March 2, 2008 / 4:30 AM / 12 years ago

U.S. envoy leaves China with no North Korea meeting

BEIJING (Reuters) - The top U.S. negotiator on North Korea was to leave China on Sunday without meeting his North Korean counterpart, who he said was “not ready” for talks aimed at pushing forward a stalled nuclear disarmament plan.

U.S. Assistant Secretary of State Christopher Hill smiles to the awaiting media as he arrives at Beijing airport February 18, 2008. he top U.S. negotiator on North Korea was to leave China on Sunday without meeting his North Korean counterpart, who he said was "not ready" for talks aimed at pushing forward a stalled nuclear disarmament plan. REUTERS/David Gray

Christopher Hill flew into the Chinese capital on Saturday, returning after Secretary of State Condoleezza Rice hinted at progress toward ending the impasse over disarming North Korea during talks in Beijing last week.

Hill had indicated earlier in the week that he was returning to Beijing because China was trying to set up a meeting with North Korea’s top nuclear negotiator Kim Kye-gwan, Japan’s Kyodo news agency reported.

Hill met Chinese Vice Foreign Minister Wu Dawei, but was stood up by the North Korean envoy.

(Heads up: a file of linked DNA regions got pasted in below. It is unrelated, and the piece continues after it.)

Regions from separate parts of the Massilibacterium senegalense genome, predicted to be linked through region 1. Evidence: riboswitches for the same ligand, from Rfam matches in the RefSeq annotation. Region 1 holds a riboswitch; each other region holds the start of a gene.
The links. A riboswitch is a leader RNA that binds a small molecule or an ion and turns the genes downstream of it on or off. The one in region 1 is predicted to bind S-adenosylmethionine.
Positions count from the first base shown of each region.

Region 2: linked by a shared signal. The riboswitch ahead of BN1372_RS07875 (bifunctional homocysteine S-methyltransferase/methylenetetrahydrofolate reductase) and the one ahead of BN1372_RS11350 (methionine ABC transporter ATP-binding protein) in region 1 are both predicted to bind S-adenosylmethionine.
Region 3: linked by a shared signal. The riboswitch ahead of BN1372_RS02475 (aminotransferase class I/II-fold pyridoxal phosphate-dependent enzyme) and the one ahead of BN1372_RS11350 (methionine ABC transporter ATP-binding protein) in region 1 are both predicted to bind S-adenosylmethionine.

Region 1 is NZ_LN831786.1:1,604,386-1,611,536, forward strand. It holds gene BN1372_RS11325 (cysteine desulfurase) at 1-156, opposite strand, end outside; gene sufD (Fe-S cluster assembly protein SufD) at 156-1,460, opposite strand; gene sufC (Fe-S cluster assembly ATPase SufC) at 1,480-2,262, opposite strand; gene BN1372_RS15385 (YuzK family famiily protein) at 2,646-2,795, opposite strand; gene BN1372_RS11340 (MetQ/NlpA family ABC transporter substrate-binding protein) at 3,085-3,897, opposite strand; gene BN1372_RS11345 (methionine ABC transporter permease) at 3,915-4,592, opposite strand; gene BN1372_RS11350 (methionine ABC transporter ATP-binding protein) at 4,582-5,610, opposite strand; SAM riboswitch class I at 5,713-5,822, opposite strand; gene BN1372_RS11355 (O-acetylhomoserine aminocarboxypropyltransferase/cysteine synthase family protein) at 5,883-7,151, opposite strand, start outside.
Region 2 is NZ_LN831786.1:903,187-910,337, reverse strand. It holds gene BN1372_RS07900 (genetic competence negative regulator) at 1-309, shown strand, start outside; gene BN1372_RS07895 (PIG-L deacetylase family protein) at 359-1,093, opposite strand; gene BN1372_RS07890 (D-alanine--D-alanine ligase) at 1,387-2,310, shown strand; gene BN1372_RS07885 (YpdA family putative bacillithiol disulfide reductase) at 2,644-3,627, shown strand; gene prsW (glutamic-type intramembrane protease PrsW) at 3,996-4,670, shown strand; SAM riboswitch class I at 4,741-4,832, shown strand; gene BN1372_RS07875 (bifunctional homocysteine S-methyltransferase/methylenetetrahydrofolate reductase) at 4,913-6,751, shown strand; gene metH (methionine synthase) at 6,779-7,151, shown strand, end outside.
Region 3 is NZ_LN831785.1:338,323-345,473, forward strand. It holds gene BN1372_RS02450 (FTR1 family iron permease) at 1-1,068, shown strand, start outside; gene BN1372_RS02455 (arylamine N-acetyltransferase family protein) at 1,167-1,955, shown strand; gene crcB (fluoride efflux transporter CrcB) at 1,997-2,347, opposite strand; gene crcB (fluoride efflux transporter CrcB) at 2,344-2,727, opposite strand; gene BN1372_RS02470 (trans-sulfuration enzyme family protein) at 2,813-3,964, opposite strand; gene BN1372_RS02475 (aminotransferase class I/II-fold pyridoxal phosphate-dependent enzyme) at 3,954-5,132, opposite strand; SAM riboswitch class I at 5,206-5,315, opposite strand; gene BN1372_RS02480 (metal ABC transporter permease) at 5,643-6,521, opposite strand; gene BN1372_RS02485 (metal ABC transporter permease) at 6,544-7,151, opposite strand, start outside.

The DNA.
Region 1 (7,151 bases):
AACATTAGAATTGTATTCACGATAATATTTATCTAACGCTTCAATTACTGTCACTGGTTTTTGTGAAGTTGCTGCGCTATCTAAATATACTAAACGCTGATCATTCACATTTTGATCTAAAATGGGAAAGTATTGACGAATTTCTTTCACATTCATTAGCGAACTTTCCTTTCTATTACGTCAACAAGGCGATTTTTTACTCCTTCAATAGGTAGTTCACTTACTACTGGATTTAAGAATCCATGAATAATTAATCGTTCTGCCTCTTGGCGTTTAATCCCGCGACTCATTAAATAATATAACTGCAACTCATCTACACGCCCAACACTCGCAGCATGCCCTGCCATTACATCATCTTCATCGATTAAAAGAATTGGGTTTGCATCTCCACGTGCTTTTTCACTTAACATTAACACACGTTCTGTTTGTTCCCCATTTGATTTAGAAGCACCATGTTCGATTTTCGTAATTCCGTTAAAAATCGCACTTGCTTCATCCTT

“They’re looking at the ideas and haven’t decided what they want to do,” Kyodo quoted Hill as saying.

Hill was referring to ideas proposed by China on how to move forward a 2005 agreement under which North Korea committed to abandon all nuclear weapons and programs in exchange for economic and diplomatic benefits.

“We thought they might be ready to discuss it with us, and clearly they were not,” Hill said.

North Korea, which tested a nuclear device in October 2006, has shut down its Yongbyon reactor in accordance with the agreement struck at multilateral talks that group North and South Korea, the United States, Japan, Russia and host China.

But that accord has since become bogged down over Pyongyang’s failure to make a declaration of its nuclear programs by the end of last year.

U.S. officials and analysts say the declaration’s main sticking point is North Korea’s reluctance to discuss any transfers of nuclear technology, notably to Syria, as well as its suspected pursuit of uranium enrichment.

Hill, who stayed longer than planned last week in Beijing to work on reviving the disarmament effort, was scheduled to fly to Vietnam on Sunday.

Reporting by Lindsay Beck; Editing by Sanjeev Miglani

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